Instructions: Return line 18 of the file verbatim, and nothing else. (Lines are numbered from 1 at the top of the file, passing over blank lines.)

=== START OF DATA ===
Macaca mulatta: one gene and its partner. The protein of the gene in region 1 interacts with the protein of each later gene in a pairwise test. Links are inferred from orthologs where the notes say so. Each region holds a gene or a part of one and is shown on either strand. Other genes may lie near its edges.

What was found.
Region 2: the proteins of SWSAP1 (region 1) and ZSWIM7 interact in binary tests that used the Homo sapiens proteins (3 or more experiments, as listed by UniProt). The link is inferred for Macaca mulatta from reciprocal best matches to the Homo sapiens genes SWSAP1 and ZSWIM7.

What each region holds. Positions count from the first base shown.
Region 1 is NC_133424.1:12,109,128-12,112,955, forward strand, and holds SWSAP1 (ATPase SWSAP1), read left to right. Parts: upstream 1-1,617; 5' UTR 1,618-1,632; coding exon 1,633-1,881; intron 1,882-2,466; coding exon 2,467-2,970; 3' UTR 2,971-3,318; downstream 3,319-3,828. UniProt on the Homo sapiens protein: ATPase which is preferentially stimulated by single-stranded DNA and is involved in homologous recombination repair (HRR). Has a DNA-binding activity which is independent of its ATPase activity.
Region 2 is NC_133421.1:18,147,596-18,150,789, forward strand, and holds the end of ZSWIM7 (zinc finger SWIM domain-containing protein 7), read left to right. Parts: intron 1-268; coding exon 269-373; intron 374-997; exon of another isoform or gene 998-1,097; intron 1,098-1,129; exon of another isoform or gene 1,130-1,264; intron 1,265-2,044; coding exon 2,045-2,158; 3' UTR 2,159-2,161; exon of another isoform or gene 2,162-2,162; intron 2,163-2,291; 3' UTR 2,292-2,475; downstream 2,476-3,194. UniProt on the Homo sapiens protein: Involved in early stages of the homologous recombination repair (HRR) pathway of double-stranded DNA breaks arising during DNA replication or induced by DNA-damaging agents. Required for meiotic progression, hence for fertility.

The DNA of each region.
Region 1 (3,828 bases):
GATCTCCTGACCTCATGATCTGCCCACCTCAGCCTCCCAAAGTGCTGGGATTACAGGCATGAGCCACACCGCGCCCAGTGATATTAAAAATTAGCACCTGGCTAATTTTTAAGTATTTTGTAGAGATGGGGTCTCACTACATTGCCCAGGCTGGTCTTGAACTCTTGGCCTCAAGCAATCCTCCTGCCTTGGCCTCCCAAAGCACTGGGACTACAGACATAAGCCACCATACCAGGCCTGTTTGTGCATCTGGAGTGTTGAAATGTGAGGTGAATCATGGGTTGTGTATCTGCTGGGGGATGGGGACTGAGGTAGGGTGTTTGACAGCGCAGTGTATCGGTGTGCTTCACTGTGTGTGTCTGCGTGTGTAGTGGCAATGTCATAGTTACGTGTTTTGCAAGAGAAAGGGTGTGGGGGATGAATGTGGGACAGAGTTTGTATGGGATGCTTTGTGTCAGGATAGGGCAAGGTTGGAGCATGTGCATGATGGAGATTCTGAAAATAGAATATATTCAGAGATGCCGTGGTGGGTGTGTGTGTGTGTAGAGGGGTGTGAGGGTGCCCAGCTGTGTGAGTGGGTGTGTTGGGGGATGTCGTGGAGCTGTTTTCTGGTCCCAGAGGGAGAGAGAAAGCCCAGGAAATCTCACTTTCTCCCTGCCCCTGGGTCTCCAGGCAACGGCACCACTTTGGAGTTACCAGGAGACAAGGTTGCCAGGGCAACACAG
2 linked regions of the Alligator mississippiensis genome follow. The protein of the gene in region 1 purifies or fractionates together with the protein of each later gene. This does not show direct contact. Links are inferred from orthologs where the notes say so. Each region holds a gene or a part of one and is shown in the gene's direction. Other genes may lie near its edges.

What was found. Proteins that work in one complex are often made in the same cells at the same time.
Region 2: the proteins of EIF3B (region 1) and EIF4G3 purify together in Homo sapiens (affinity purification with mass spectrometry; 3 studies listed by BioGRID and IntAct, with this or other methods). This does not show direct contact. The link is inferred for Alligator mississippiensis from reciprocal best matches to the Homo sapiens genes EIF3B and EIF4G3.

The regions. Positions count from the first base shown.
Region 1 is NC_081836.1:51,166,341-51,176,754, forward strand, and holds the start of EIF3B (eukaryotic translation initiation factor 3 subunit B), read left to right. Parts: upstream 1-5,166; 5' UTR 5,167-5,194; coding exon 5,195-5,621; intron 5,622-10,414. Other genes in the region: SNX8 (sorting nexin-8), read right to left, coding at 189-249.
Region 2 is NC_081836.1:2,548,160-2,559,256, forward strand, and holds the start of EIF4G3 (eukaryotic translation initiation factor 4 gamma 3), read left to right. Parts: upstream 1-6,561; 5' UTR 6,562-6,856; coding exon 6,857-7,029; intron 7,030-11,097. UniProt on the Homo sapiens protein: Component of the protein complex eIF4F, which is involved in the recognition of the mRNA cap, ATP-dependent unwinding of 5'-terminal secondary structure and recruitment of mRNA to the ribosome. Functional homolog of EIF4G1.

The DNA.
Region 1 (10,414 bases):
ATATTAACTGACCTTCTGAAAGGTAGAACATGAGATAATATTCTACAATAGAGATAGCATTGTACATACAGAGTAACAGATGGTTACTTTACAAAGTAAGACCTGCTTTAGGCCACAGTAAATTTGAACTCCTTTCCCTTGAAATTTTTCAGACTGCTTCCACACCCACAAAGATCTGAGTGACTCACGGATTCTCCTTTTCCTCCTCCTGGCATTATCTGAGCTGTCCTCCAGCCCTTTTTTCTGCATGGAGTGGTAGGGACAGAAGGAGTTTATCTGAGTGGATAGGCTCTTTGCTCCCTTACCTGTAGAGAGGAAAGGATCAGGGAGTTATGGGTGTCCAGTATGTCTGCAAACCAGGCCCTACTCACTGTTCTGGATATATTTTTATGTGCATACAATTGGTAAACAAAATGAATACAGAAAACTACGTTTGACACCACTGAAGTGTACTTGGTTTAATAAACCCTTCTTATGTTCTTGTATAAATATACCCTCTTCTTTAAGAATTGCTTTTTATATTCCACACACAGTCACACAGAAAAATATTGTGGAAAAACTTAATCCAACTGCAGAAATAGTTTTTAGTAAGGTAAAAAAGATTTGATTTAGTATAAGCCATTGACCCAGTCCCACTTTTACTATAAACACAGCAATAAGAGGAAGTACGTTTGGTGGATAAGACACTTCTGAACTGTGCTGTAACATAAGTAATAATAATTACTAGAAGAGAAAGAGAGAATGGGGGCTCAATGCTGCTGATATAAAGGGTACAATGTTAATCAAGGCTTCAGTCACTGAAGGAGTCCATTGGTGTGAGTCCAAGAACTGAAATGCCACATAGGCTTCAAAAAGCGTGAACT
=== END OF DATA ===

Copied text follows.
ATATTAACTGACCTTCTGAAAGGTAGAACATGAGATAATATTCTACAATAGAGATAGCATTGTACATACAGAGTAACAGATGGTTACTTTACAAAGTAAGACCTGCTTTAGGCCACAGTAAATTTGAACTCCTTTCCCTTGAAATTTTTCAGACTGCTTCCACACCCACAAAGATCTGAGTGACTCACGGATTCTCCTTTTCCTCCTCCTGGCATTATCTGAGCTGTCCTCCAGCCCTTTTTTCTGCATGGAGTGGTAGGGACAGAAGGAGTTTATCTGAGTGGATAGGCTCTTTGCTCCCTTACCTGTAGAGAGGAAAGGATCAGGGAGTTATGGGTGTCCAGTATGTCTGCAAACCAGGCCCTACTCACTGTTCTGGATATATTTTTATGTGCATACAATTGGTAAACAAAATGAATACAGAAAACTACGTTTGACACCACTGAAGTGTACTTGGTTTAATAAACCCTTCTTATGTTCTTGTATAAATATACCCTCTTCTTTAAGAATTGCTTTTTATATTCCACACACAGTCACACAGAAAAATATTGTGGAAAAACTTAATCCAACTGCAGAAATAGTTTTTAGTAAGGTAAAAAAGATTTGATTTAGTATAAGCCATTGACCCAGTCCCACTTTTACTATAAACACAGCAATAAGAGGAAGTACGTTTGGTGGATAAGACACTTCTGAACTGTGCTGTAACATAAGTAATAATAATTACTAGAAGAGAAAGAGAGAATGGGGGCTCAATGCTGCTGATATAAAGGGTACAATGTTAATCAAGGCTTCAGTCACTGAAGGAGTCCATTGGTGTGAGTCCAAGAACTGAAATGCCACATAGGCTTCAAAAAGCGTGAACT